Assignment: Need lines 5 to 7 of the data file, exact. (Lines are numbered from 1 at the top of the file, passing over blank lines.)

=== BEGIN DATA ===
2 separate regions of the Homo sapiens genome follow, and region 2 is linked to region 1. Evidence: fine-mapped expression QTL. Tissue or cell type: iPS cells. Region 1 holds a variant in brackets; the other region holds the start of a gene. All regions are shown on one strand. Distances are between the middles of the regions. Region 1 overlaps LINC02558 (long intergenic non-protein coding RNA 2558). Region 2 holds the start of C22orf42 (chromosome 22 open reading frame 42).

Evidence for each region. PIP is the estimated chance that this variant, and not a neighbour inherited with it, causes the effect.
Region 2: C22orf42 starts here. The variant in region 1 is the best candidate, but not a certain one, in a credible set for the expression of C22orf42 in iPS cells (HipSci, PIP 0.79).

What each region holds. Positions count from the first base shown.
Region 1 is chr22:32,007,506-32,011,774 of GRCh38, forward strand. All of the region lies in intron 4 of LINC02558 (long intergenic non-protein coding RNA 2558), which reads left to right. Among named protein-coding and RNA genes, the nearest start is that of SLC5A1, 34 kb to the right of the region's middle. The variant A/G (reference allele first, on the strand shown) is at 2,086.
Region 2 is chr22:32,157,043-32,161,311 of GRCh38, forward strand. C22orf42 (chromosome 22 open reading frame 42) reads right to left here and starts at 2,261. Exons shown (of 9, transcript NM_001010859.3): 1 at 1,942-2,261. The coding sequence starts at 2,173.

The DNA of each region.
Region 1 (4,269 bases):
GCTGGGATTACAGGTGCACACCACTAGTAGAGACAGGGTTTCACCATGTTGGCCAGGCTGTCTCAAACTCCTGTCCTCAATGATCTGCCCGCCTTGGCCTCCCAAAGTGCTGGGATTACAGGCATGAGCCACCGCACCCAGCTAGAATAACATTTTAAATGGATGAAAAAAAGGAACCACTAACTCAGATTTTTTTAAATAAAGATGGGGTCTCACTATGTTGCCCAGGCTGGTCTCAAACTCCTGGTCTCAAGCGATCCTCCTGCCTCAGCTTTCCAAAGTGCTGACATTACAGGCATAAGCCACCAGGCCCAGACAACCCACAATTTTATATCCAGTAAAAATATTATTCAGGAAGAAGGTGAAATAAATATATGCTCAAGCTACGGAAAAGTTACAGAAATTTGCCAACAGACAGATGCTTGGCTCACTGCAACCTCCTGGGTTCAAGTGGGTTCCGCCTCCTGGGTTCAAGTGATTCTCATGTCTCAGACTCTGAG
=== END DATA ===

Region 1 is chr22:32,007,506-32,011,774 of GRCh38, forward strand. All of the region lies in intron 4 of LINC02558 (long intergenic non-protein coding RNA 2558), which reads left to right. Among named protein-coding and RNA genes, the nearest start is that of SLC5A1, 34 kb to the right of the region's middle. The variant A/G (reference allele first, on the strand shown) is at 2,086.
Region 2 is chr22:32,157,043-32,161,311 of GRCh38, forward strand. C22orf42 (chromosome 22 open reading frame 42) reads right to left here and starts at 2,261. Exons shown (of 9, transcript NM_001010859.3): 1 at 1,942-2,261. The coding sequence starts at 2,173.

The DNA of each region.